Your grandma’s pastime could soon be a game changing trend in the apparel industry.
That’s because researchers at Carnegie Mellon University’s Textile Lab have figured out how to translate 3D designs into stitch-by-stitch instructions for industrial knitting machines.
The result could be a new wave of small-batch and one-off custom-designed apparel, which, outside of grandma’s Christmas presents, is currently a white whale in the garment industry.
Automation is nothing new in textiles, but so far it’s only ever worked at scale.
Garment makers use industrial knitting machines to crank out thousands of identical knitted pieces. Running small batches on these machines is impractical due to the cost of setting up new design runs.
“Now, if you run a floor of knitting machines, you also have a department of engineers,” said James McCann, assistant professor in CMU’s Robotics Institute and leader of the Textiles Lab.
He further explained that garment designers rarely have the expertise to program the machines their businesses rely on. “It’s not a sustainable way of doing one-off customized pieces.”
McCann and his colleagues developed a method for turning 3-D meshes — a common method for modeling 3-D shapes — into instructions for a widely used knitting machine called a V-bed.
The CMU algorithm takes the limitations of V-bed knitting machines into account. Input instructions create patterns that work within the limits of the machine and “reduce the risk of yarn breaks or jams,” according to a CMU spokesman.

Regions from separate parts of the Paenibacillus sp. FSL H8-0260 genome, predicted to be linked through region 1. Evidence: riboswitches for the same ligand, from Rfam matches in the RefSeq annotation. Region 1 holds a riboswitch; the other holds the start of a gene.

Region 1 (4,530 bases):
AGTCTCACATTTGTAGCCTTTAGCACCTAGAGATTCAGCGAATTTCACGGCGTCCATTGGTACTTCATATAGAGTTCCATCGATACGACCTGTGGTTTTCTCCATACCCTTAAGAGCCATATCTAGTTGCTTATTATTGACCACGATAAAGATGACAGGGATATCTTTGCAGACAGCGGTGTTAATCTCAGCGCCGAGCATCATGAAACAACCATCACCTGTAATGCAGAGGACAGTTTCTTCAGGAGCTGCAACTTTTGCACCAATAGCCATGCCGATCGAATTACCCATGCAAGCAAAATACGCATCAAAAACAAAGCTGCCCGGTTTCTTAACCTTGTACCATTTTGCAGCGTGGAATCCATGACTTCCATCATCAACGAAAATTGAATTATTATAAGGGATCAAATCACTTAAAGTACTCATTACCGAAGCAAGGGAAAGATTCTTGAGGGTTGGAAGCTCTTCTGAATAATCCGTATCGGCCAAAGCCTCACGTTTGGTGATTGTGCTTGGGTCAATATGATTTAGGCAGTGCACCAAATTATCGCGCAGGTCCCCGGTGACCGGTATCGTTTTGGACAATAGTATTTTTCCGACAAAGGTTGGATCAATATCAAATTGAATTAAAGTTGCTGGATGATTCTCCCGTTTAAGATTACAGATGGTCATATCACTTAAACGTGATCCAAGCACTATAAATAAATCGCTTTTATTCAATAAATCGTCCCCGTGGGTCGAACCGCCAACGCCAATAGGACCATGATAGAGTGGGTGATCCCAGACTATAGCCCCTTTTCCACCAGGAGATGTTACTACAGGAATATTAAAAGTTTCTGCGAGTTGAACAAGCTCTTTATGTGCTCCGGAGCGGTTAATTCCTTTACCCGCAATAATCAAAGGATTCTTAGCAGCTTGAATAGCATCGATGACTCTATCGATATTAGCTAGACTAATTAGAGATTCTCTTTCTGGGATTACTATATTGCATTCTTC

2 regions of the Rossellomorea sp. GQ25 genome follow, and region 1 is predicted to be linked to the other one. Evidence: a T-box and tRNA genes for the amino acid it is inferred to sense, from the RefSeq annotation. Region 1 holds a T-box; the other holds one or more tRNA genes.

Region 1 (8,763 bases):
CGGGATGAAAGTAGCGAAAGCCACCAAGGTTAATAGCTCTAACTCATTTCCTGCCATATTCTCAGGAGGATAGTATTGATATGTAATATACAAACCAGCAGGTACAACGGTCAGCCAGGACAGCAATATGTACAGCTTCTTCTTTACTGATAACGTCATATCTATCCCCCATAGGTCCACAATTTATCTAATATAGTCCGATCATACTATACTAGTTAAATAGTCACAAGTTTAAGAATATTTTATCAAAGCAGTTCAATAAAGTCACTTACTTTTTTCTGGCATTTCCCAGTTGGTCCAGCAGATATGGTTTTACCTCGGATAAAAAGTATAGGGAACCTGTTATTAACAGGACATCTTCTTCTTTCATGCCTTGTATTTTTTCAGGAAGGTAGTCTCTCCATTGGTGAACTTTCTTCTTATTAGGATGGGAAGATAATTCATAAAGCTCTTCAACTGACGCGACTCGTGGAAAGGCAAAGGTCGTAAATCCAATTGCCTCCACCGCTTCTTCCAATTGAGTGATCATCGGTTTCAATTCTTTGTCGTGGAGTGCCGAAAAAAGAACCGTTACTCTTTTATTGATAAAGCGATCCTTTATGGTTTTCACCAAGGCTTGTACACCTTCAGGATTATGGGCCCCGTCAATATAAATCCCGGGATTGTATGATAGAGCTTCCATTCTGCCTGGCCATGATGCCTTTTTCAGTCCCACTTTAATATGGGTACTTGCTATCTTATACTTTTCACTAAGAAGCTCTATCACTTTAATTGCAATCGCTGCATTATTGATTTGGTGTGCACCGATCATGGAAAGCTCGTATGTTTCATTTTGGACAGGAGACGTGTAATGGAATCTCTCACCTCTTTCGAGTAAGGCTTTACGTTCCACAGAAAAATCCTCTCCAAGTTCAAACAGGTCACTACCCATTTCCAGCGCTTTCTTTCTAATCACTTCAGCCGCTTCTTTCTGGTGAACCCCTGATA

Makers will be familiar with the process of rendering 3D designs into input instructions for 3D printers. McCann’s team has brought the same capability to existing industrial knitters.
The upshot for apparel makers and consumers could be a new wave of customization. Gloves, shoes with knitted uppers, and weave colors could be ordered to suit customers’ precise sizing and preferences.
“Knitting machines could become as easy to use as 3-D printers,” McCann said.
Shoe companies are already exploring the viability of running small batches of one-off shoe designs and customizing products for fit and preference, suggesting a possibly huge market for this technology.
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